Apple surprised a lot of us by releasing two new iPads – the iPad Air 10.5 and the iPad mini – a few days ago. All the talk was about their configurations and their price points, which allowed them to slot nicely between the existing base iPad and the far more expensive iPad Pro models (which begin at a price that is almost two and a half times greater than the iPad). And of course, there has also been mention of the fact that the new iPads have support for Apple Pencil, albeit the first generation one. For most people, this made the new iPads better tools for learning and innovation – especially among schools, where, as we recently discovered, Apple’s tablet is playing a key role in digitizing education. Obviously, the iPad Pros are more powerful and get the newer Apple Pencil (and act as the most expensive wireless chargers in the world for it) but with the new iPads as well as the existing base model, using the Apple Pencil just got a whole lot more affordable and accessible.
Apple’s new iPad launch also made the Apple Pencil an integral part of the iPad ecosystem.
Yes, it is still not bundled with any iPad – you have to purchase it separately – but for the first time since the Apple Pencil was introduced, we now have five different iPad models supporting it, across five different display sizes ranging from 7.9 inches to 12.9 inches. All of which is a far cry from the time when the Apple Pencil was first introduced – as a very pricey add on to the elite iPad Pro range. It just would not work with any iPad that did not come with a Pro moniker. The result was that the Apple Pencil, while getting generally positive reviews, was seen as a tool for a few people, even in the iOS ecosystem – a tool that worked only on very high-end tablets. It also meant that app developers did not perhaps give it the sort of attention it merited. Yes, productivity apps (which would be likely to be used on the Pro range) did get Apple Pencil support, but by and large most other app developers tended to largely ignore it. It was an add on, and not an essential one.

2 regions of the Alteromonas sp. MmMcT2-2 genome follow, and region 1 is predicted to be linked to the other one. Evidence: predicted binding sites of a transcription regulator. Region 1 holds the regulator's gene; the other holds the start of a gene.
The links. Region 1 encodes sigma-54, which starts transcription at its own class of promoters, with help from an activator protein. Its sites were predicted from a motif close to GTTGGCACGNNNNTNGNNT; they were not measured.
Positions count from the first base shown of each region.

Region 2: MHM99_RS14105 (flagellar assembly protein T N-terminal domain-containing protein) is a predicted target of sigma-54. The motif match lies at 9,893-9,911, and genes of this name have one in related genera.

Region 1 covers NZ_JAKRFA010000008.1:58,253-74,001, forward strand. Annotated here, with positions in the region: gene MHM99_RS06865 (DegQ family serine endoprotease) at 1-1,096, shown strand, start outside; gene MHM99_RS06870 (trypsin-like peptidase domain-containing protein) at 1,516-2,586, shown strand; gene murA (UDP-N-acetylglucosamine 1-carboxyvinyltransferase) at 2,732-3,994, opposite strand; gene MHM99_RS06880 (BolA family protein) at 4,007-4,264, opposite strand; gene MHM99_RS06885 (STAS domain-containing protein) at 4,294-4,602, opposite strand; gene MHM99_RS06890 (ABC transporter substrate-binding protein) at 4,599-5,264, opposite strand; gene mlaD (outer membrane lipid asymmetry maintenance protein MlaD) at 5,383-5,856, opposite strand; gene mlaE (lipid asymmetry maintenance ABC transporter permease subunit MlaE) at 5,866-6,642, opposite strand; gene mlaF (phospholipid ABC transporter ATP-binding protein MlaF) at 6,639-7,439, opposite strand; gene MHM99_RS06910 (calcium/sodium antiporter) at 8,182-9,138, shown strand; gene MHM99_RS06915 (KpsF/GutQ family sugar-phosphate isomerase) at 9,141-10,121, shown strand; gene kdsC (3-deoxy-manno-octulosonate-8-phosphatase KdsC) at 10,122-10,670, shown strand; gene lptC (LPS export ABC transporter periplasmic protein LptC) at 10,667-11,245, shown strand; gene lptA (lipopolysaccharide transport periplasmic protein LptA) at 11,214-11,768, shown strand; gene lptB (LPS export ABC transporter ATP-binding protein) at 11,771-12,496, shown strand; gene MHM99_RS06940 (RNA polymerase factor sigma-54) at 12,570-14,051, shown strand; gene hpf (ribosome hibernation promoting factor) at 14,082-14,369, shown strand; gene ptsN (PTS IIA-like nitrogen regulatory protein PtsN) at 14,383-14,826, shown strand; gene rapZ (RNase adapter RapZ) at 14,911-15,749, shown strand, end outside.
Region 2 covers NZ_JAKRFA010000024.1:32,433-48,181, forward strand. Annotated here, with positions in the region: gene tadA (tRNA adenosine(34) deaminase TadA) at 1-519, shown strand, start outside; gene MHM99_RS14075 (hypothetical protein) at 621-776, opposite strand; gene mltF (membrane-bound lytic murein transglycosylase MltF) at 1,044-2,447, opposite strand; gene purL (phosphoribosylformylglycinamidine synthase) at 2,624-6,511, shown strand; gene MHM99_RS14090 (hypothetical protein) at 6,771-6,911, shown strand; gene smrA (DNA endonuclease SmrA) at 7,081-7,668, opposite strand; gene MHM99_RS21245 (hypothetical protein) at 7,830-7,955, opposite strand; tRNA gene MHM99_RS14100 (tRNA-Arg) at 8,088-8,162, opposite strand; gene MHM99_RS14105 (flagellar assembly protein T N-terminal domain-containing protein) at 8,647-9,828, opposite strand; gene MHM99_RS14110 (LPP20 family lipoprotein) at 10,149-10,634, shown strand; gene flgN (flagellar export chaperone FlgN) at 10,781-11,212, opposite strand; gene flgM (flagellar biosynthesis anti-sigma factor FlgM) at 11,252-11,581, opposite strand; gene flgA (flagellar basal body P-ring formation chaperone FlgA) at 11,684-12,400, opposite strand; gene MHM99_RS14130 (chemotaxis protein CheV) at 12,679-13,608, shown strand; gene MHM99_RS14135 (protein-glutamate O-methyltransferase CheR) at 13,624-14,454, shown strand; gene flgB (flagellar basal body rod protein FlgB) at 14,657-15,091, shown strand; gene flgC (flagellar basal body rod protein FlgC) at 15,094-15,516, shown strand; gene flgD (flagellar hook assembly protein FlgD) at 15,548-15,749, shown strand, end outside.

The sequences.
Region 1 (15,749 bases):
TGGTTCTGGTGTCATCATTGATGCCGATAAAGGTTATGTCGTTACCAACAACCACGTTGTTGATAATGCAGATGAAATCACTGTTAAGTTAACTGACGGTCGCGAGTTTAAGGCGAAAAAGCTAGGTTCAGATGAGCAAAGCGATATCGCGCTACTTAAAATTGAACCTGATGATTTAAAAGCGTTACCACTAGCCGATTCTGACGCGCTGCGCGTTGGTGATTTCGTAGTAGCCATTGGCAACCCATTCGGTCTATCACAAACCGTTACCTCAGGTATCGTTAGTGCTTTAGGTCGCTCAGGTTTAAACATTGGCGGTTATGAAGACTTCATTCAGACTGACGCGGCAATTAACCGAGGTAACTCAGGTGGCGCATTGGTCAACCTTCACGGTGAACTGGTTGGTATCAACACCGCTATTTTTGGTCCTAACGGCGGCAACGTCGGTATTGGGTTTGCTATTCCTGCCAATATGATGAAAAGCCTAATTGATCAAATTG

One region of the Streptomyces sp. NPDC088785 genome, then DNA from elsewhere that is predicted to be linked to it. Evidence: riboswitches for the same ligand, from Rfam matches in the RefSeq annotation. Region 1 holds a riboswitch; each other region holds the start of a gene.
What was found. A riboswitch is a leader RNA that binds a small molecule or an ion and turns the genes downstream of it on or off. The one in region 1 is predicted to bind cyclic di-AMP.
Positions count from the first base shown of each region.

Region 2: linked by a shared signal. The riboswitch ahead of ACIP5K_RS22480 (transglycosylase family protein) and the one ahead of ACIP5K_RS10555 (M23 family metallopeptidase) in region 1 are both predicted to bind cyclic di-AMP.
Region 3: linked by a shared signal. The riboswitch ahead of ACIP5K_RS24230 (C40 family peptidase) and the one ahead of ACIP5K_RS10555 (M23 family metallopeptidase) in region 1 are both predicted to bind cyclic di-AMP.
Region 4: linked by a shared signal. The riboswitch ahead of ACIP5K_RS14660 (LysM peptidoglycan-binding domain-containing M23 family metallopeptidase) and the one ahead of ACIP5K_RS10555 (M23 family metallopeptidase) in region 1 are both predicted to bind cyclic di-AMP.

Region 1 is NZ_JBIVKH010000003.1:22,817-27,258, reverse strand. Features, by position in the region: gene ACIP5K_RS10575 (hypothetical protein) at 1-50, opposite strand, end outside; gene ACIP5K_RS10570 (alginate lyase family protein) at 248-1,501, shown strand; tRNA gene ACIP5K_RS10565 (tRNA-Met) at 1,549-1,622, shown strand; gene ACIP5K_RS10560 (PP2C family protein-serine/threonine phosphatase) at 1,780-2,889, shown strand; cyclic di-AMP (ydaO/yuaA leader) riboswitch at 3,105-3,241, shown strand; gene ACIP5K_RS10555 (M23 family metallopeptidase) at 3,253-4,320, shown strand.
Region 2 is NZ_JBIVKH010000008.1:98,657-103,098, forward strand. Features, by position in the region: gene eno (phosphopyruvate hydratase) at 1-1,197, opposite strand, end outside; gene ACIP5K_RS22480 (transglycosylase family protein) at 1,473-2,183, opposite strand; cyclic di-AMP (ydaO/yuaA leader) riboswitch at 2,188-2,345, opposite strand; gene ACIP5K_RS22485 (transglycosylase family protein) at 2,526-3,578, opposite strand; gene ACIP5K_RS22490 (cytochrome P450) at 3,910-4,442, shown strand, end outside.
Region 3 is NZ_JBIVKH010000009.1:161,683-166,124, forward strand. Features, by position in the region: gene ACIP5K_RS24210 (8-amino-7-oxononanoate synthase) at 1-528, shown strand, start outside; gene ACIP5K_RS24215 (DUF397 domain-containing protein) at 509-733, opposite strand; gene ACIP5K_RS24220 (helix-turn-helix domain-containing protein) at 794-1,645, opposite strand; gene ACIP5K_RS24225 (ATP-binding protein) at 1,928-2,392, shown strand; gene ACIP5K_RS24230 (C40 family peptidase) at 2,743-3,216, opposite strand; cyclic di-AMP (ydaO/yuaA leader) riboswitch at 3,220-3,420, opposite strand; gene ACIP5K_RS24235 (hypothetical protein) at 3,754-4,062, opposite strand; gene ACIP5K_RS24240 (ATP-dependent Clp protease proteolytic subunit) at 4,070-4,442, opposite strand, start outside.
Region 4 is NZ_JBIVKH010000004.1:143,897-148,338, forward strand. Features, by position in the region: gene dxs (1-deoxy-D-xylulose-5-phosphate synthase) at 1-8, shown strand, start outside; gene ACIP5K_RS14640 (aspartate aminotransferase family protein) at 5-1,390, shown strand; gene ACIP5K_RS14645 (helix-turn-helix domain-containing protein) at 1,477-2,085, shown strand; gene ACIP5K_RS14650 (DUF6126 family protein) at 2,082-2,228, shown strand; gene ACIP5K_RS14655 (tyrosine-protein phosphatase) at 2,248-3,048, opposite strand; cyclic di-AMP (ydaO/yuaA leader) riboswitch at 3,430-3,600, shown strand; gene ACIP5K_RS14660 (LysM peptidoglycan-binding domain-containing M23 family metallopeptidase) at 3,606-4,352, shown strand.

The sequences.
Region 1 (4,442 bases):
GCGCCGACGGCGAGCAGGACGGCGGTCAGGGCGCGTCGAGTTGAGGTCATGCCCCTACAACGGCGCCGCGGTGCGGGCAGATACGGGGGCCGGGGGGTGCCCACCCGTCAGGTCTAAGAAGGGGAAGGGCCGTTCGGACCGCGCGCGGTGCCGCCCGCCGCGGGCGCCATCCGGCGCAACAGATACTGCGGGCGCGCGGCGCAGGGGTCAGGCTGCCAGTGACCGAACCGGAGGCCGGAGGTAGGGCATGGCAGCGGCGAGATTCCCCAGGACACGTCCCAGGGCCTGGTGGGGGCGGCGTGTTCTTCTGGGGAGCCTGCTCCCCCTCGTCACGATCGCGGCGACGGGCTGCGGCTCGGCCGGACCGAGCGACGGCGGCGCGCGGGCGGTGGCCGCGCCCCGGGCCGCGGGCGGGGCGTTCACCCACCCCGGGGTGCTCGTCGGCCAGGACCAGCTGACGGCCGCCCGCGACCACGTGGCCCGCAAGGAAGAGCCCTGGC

Apple had hinted that it would be making the Apple Pencil a more mainstream product when it launched the iPad last year with Apple Pencil support, but even then, not too many were betting on it becoming a part of all new iPads and definitely not the mini or the Air. Many in fact saw Apple’s extending support for the Apple Pencil to the base iPad model as a means of offloading old Apple Pencil stock, as after all the new iPads would be coming with all-new Apple Pencils. And when Apple announced that the new Apple Pencil would not work with older iPads and even iPad Pros, there were many in the audience who nodded wisely – the whole idea of getting Apple Pencil support to the base iPad was simply to clear off older stock and well, also to get a foothold in the education sector in some markets. But that seemed to be about as far as things would go.
Apple’s new iPads have pretty much shattered that perception. Yes, there has been some mumbling about the new iPads do not support the new Apple Pencil and work only with the older one, but the core message is – you got an iPad, then you can go ahead and grab an Apple Pencil for it too. That definitely was not the case about a year ago. It also sends out a very strong message to iPad app developers – that they can now look to integrate Apple Pencil support and features in their apps and be accessible to more than just a tiny niche of users. The impact of this could be pretty big, and if you think we are stretching our imaginations here, then just consider the fact that Apple itself will be rolling out updates to its iWorks suite of apps with better support for Apple Pencil. We expect a number of other apps – productivity and otherwise – to follow suit (pun intended) in the coming days, which could make the Apple Pencil a far more integral part of the iPad eco-system, instead of being just a pricey add on for a few. While on the subject, NOW can we have native handwriting recognition on the iPad, please!
There will be some who will, of course, say that all this is contrary to the vision of a certain Steven Paul Jobs, who had famously poked fun at styluses (or should that be “styli”) at the launch of the first iPhone. The fact of the matter however is that Jobs had been referring to using the stylus with a phone (and phones in those days had really small displays – even the first iPhone which had a massive display by the standards of the day, had a 3.5 inch display), not with a device that had as large a display as the iPad. Would he have approved? We know not. And it is a debate in futility – the man himself sometimes did not know what he would do next.
What we do know is that the latest addition to the iPad lineup is not just the pair of iPad Air and iPad mini.
It is also the Apple Pencil.